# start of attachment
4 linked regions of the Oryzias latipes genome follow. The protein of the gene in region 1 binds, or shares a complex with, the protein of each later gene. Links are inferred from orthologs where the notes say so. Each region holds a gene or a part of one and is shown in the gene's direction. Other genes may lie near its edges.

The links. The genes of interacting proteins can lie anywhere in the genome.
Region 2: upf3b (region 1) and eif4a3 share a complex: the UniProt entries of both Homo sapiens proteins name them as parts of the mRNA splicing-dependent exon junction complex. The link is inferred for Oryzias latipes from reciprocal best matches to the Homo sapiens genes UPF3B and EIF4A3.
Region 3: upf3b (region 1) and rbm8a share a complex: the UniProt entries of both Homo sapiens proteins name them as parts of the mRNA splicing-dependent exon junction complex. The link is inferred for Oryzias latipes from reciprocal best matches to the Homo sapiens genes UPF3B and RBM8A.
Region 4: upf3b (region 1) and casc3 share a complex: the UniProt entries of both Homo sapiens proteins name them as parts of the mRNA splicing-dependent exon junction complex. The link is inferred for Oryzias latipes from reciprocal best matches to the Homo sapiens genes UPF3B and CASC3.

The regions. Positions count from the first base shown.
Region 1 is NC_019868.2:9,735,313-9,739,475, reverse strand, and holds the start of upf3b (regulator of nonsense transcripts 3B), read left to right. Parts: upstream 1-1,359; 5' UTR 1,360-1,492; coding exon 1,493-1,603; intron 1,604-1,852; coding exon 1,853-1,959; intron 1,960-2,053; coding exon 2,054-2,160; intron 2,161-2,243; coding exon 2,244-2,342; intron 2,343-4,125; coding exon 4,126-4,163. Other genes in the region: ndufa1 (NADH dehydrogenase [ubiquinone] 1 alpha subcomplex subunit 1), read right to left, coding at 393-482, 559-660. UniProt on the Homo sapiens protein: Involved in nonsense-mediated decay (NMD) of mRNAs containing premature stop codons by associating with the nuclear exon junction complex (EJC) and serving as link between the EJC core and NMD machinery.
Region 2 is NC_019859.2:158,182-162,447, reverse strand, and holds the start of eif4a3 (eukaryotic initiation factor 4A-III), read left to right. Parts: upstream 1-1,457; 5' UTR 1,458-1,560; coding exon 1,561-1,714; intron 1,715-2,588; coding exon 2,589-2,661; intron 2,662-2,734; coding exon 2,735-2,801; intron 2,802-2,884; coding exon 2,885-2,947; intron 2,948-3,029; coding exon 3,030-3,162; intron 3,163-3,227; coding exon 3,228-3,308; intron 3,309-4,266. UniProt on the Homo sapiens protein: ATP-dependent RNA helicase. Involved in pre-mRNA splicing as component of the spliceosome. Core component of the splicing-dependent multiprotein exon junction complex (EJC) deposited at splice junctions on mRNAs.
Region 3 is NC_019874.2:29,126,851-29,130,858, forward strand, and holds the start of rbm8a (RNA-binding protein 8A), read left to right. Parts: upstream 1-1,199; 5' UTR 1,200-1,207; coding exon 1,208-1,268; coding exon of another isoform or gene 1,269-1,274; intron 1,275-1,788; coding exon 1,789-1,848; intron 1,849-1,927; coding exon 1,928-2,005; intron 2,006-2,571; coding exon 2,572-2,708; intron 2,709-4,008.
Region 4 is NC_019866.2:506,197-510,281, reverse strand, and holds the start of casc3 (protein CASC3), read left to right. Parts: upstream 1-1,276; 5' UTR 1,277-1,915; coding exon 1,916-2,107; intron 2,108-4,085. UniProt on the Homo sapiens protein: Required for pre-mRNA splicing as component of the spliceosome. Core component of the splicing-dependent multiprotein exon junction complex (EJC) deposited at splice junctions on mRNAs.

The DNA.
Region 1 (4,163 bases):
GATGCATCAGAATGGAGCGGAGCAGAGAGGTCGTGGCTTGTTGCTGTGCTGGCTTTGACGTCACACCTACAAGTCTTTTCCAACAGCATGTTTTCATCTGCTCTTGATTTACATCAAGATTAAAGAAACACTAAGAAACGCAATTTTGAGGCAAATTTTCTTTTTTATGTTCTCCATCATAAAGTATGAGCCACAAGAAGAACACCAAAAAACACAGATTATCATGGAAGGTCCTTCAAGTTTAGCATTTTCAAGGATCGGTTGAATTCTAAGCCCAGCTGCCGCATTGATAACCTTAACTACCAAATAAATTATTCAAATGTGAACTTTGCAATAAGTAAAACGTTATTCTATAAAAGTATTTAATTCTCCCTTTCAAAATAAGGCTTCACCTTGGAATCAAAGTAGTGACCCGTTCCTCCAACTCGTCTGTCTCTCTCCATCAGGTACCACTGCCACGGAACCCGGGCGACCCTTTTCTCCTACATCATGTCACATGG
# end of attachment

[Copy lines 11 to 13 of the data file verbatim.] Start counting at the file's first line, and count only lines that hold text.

The DNA.
Region 1 (4,163 bases):
GATGCATCAGAATGGAGCGGAGCAGAGAGGTCGTGGCTTGTTGCTGTGCTGGCTTTGACGTCACACCTACAAGTCTTTTCCAACAGCATGTTTTCATCTGCTCTTGATTTACATCAAGATTAAAGAAACACTAAGAAACGCAATTTTGAGGCAAATTTTCTTTTTTATGTTCTCCATCATAAAGTATGAGCCACAAGAAGAACACCAAAAAACACAGATTATCATGGAAGGTCCTTCAAGTTTAGCATTTTCAAGGATCGGTTGAATTCTAAGCCCAGCTGCCGCATTGATAACCTTAACTACCAAATAAATTATTCAAATGTGAACTTTGCAATAAGTAAAACGTTATTCTATAAAAGTATTTAATTCTCCCTTTCAAAATAAGGCTTCACCTTGGAATCAAAGTAGTGACCCGTTCCTCCAACTCGTCTGTCTCTCTCCATCAGGTACCACTGCCACGGAACCCGGGCGACCCTTTTCTCCTACATCATGTCACATGG